Naval History and Heritage Command/Archaeology & Conservation Laboratory
U.S. citizens, student visas, and permanent residents are all eligible to apply for this lab!
The Naval History and Heritage Command’s Underwater Archaeology Branch (NHHC UAB), located at the Washington Navy Yard, is responsible for the management, research, preservation, and interpretation of the US Navy’s sunken military craft.
The Navy oversees one of the largest collections of submerged cultural resources, which includes over 17,000+ historic shipwreck and aircraft wrecks dispersed globally. Therefore, UAB was established to manage these sites and advise the NHHC and the Department of the Navy on all matters related to the science of underwater archaeology and historic preservation as it pertains to military craft wreck sites.
The Branch manages the NHHC’s Archaeology & Conservation Laboratory, which serves as a multifunction laboratory where US Navy’s marine artifacts are treated for long-term preservation, documented and analyzed by staff, made available to scholars for academic study, and presented to the public through scheduled tours. In addition to the Laboratory, UAB supports GIS and remote sensing data analysis projects of sunken military craft. Part of the Branch’s mission is also to locate and document sunken military craft, and many types of mapping systems are utilized to achieve this objective.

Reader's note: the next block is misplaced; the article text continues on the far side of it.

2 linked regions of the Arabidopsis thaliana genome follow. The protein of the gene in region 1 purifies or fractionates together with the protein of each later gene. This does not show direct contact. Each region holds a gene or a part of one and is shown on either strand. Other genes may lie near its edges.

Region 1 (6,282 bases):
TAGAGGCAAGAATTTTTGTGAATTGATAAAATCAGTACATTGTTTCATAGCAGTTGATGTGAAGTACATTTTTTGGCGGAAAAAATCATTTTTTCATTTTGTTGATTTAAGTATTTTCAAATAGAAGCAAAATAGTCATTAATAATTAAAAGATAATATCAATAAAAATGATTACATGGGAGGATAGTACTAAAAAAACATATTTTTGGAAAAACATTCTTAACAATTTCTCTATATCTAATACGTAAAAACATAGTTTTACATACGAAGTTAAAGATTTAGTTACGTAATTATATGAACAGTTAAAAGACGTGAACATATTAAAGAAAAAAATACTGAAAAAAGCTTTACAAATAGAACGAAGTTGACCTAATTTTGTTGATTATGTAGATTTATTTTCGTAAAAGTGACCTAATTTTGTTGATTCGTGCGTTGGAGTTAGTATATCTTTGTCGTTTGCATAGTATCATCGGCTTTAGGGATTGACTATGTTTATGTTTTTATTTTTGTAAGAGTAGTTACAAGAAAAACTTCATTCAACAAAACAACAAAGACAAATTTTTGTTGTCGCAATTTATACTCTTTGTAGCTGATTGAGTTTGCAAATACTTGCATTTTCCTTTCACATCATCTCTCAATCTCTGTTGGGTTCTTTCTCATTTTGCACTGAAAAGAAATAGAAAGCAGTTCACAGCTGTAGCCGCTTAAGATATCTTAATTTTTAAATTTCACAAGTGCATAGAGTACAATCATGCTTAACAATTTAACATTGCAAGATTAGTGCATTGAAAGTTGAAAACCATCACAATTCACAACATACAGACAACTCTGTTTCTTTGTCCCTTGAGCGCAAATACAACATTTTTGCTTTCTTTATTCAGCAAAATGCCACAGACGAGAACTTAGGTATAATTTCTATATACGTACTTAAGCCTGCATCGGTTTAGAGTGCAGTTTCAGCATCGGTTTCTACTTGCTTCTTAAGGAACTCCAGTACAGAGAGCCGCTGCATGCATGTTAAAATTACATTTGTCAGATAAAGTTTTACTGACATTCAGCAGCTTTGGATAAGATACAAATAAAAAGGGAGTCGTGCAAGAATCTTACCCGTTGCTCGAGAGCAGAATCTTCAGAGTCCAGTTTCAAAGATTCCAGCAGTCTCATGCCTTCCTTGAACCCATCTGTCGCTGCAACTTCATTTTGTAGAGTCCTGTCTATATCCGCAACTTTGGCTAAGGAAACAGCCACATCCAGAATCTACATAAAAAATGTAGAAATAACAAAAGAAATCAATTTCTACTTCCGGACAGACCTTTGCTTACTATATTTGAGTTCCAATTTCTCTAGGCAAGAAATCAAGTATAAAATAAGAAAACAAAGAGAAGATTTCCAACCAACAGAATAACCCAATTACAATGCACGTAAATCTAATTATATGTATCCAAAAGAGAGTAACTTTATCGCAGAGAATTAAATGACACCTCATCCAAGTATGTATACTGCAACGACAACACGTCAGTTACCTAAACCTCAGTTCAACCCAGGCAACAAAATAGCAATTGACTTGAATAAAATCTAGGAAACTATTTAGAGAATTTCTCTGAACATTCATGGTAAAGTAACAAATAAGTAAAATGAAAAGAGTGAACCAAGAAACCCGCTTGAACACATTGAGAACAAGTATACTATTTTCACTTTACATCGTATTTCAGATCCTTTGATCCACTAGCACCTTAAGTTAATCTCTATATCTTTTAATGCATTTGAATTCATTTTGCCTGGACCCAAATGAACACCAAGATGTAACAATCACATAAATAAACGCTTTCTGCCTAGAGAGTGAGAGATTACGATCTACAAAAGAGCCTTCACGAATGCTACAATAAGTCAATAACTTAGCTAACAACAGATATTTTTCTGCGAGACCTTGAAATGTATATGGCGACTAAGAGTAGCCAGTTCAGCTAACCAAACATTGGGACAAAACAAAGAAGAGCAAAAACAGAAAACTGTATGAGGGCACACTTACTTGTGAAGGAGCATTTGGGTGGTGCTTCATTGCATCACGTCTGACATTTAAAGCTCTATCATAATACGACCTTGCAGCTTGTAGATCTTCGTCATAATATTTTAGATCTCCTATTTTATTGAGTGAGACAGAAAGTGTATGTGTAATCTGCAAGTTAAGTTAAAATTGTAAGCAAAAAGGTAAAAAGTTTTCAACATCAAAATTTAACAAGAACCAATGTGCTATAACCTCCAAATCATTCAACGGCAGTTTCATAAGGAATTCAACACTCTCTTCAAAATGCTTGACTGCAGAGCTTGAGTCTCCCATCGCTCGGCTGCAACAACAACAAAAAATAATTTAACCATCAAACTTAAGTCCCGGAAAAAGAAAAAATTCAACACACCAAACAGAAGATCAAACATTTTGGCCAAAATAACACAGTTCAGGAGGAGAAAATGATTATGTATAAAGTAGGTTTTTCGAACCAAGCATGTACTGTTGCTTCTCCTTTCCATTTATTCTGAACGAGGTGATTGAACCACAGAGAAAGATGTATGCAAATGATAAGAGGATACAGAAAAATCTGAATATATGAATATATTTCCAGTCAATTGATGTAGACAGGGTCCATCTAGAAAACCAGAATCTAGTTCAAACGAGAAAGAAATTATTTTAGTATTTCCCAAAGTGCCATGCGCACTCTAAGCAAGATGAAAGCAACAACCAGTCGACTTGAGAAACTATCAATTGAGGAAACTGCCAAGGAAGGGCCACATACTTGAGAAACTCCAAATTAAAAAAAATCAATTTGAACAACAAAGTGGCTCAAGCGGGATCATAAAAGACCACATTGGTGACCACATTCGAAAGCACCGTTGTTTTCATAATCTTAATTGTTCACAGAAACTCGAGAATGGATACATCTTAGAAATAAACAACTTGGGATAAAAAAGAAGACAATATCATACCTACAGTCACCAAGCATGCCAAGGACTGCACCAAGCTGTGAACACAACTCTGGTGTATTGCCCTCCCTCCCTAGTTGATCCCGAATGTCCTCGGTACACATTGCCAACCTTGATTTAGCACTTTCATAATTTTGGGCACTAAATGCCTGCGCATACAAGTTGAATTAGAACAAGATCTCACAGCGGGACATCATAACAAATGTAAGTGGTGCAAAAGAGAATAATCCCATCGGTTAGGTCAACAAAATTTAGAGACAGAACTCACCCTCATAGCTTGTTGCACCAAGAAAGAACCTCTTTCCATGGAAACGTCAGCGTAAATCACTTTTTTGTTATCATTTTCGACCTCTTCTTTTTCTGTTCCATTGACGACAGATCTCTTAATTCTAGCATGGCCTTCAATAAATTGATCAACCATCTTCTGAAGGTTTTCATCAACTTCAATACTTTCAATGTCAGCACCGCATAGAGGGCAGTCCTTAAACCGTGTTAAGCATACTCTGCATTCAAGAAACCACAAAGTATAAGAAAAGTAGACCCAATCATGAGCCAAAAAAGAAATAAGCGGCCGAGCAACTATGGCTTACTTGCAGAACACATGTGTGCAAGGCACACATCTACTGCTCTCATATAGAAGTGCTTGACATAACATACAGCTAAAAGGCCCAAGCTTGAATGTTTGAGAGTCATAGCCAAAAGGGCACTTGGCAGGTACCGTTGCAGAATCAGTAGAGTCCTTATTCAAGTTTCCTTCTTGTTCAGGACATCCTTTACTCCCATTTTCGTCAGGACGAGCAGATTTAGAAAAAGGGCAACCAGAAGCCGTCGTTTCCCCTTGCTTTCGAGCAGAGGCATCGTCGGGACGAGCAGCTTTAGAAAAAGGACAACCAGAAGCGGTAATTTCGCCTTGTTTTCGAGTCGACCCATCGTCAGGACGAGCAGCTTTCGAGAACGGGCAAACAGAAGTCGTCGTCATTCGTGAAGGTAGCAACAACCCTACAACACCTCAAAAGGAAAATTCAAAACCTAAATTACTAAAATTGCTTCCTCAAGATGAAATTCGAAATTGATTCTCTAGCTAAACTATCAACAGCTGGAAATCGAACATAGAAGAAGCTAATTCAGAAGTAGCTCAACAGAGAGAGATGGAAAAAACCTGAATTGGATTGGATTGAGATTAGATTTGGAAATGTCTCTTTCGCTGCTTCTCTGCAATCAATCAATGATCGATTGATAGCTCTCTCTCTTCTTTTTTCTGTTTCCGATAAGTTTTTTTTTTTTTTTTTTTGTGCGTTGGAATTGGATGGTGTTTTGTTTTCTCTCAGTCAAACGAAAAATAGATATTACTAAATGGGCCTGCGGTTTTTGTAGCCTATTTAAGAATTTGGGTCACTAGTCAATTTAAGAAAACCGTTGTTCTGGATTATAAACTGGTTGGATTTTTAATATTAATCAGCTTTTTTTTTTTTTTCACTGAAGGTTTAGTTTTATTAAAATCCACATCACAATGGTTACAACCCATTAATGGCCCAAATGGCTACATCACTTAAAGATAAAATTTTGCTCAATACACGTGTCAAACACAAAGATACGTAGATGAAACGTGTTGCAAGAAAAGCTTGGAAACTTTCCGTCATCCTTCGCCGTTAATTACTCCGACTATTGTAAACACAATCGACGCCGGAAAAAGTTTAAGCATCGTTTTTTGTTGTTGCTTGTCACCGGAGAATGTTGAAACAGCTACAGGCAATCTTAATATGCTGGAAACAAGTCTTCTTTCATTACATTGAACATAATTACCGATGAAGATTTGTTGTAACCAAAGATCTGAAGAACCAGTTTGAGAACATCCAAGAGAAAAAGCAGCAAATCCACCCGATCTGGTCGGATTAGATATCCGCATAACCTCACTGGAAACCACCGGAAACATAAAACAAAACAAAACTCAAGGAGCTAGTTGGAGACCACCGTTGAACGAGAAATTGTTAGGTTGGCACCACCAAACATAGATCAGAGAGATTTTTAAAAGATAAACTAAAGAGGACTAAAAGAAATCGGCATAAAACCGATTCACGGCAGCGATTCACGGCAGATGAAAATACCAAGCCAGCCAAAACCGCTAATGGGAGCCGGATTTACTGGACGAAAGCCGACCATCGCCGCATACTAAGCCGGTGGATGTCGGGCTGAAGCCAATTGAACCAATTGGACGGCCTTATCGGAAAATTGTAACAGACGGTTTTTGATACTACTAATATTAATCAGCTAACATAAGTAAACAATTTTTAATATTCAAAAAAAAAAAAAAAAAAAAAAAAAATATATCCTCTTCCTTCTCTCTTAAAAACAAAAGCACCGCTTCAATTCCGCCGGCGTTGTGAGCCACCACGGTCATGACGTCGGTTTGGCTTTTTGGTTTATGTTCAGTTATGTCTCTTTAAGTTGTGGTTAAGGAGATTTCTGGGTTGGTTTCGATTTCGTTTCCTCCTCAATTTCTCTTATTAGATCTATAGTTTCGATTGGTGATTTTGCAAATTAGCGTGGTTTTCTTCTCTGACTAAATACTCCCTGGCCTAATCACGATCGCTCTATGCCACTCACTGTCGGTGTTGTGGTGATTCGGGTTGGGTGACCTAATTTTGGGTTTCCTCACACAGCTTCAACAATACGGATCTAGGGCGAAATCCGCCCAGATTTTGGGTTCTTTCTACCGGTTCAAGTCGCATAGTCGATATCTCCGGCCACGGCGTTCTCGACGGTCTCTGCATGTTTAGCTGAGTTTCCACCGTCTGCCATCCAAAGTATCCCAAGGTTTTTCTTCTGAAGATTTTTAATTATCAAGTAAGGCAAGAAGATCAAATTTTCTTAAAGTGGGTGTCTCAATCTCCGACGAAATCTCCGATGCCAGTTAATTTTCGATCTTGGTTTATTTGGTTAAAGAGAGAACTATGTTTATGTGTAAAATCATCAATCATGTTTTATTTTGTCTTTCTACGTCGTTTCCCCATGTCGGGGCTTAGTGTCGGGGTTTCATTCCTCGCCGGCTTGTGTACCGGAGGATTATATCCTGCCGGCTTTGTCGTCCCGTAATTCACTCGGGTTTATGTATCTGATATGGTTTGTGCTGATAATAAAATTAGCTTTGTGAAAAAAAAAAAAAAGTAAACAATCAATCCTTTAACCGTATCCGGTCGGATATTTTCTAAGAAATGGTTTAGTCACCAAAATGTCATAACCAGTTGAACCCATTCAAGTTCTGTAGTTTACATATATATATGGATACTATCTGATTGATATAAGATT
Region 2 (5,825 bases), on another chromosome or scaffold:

The Laboratory also serves as a permanent curatorial facility for US Navy’s submerged material culture, adhering to federal and professional standards for historic preservation. Currently, the laboratory is directly responsible for over 13,500 artifacts originating from sunken military craft. Through the artifact loan program, over 11,000 artifacts are on short- and long-term loans to museums and academic institutions throughout the world for professional exhibit and display of US Navy’s maritime culture. The remaining 2,500 artifacts are curated in the laboratory, where a number of them are receiving conservation treatment.
Conservation is an integral component of any underwater archaeology program. Upon removal from the underwater environment, artifacts are in immediate danger due to the deteriorating effects of increased oxygen, temperature, light, and other atmospheric conditions. While artifacts are undergoing conservation in the laboratory, they are also scientifically analyzed and thoroughly documented to prevent loss of information throughout the stabilization process.
Current research focuses on the effects of various conservation treatments on waterlogged organic and inorganic materials from the 18th and 19th centuries, conservation of complex composite artifacts, in situ preservation analyses, applying conservation treatments, corrosion studies, artifact analysis, 3-D scanning and printing of artifacts, and GIS mapping of sites and artifact distribution.
Due to the multi-disciplinary nature of the work conducted in the lab, UAB considers students seeking degrees in a variety of fields such as, but not limited to, conservation, chemistry, bio-chemistry, material science, environmental studies, maritime archaeology, anthropology, military history, naval architecture, computer science, engineering (particularly aerospace), and geographic information systems.
FOR MORE INFORMATION CONTACT:
Agustin Ortiz email@example.com (202) 433-9761